The propaganda campaign by President Vladimir Putin's regime has convinced Russians that the West, and especially the United States, devotes a lot of thought to Russia. Why? Because the West is full of "Russophobes."
I first encountered the terms "Russophobia" and "Russophobe" during the Soviet era while reading literary journals that published the work of so-called "patriot writers." They were a separate class of authors who built their careers on highlighting the shortcomings of Western culture as compared to traditional "Russian values."
However, the word Russophobe never found usage at the official state level. It is quite another story today. Both the foreign minister and culture minster frequently use the word in their official statements.
Culture Minister Vladimir Medinsky banned certain stage productions and movies on the grounds that they were Russophobic. The most famous, but far from the only such case was his decision this spring to ban the showing of the Hollywood film "Child 44" on the claim that it was Russophobic.
The Russian company that had purchased Russian distribution rights to the film quickly fell in line with the decision, even though that obedience resulted in losses totaling 50 million rubles (approximately $1 million). Rumor has it that Putin was outraged after viewing the movie prior to its official Russian debut. Hence, the ban.
Of course, the Kremlin could probably find "Russophobic tendencies" in every Hollywood production about Russia — that is, if it chose to equate blockbuster entertainment with Discovery Channel-style documentaries. But that would be like complaining that Mickey Mouse's ears look nothing like the real thing.
In all of these so-called Russophobic films, viewers should understand the depiction of Russia as something of a convention — and one that reveals as much about the filmmakers as it does about Russia.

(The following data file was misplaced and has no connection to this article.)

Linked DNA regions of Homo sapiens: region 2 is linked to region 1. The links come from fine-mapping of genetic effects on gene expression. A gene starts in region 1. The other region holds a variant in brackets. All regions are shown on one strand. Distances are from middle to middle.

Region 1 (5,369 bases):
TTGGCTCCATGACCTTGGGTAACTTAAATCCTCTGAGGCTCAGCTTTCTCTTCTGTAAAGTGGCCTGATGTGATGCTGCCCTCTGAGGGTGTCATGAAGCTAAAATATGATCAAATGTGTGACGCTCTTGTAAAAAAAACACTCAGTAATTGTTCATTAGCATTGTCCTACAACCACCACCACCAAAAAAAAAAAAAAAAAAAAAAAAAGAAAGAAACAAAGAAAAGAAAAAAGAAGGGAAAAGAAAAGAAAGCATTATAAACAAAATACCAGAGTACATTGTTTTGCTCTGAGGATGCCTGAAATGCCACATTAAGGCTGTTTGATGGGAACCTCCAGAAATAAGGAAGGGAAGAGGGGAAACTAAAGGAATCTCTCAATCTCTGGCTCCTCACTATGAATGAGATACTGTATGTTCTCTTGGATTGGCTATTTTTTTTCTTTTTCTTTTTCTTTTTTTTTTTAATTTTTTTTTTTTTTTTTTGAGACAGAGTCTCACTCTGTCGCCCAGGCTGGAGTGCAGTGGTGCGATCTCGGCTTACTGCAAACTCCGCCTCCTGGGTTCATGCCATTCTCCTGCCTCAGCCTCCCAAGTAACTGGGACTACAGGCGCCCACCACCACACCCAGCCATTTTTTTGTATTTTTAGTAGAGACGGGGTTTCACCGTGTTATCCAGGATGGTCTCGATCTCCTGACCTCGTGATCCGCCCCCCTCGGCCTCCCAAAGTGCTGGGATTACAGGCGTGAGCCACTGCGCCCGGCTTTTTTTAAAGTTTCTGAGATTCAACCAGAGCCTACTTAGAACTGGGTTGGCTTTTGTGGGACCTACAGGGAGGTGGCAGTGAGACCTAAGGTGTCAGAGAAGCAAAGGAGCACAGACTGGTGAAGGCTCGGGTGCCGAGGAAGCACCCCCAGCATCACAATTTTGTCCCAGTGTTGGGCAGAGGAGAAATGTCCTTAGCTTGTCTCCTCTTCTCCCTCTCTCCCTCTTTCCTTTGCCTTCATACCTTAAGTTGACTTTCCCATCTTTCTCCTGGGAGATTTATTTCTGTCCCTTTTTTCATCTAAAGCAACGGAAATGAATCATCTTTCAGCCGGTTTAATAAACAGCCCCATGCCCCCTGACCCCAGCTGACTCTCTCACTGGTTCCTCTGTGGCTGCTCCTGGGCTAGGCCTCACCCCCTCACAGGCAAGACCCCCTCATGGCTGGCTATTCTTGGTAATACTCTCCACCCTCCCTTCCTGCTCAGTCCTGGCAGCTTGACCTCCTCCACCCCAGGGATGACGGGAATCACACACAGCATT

Kazakh President Nursultan Nazarbayev had enough sense not to ban the film "Borat," even though his advisers warned him that it made Kazakhstan look bad and was riddled with lies. Nazarbayev realized that "Borat" was based on a fictional notion of the country, not Kazakhstan as it really exists.
In 1997, Volvo invited journalists — myself and other Russian correspondents included — to a Hollywood preview of the movie "The Saint" starring Val Kilmer and featuring Volvo automobiles as a form of product placement.
Today, Russian authorities would definitely accuse "The Saint" of distorting reality, even though it was filmed not in a studio, but on the streets of Moscow. For example, Val Kilmer climbs up the steeple of the real Hotel Ukraina, fires his gun, and then runs from his pursuers along the rooftop.
The plot of the film has Kilmer trying to save the world from a Russian threat: It turns out that the Russians have created an ultra-powerful generator that would allow the fictional Russian President Karpov to subjugate the entire world.
Of course, the president has ties to gangsters, and so crime bosses team up with the FSB to pursue Kilmer. And what curious scenes of everyday Russian family life the films depicts, along with a Moscow restaurant with bears, balalaikas, prostitutes and a mafia hideout tucked behind the kitchen area.
Every apartment building even has a barrel of oil in the basement to keep the residents warm on those cold Russian nights. It is fun to watch, perhaps, but obviously just a fantasy.
However, a Russian consultant advised the filmmakers. As I sat in the Hollywood screening room and watched the closing credits roll by, there in big letters I read: "Many thanks to Nikita Mikhalkov."
And now Mikhalkov, Russia's iconic filmmaker, never loses an opportunity to warn Russian television viewers about those Russophobes who "distort the truth about Russia."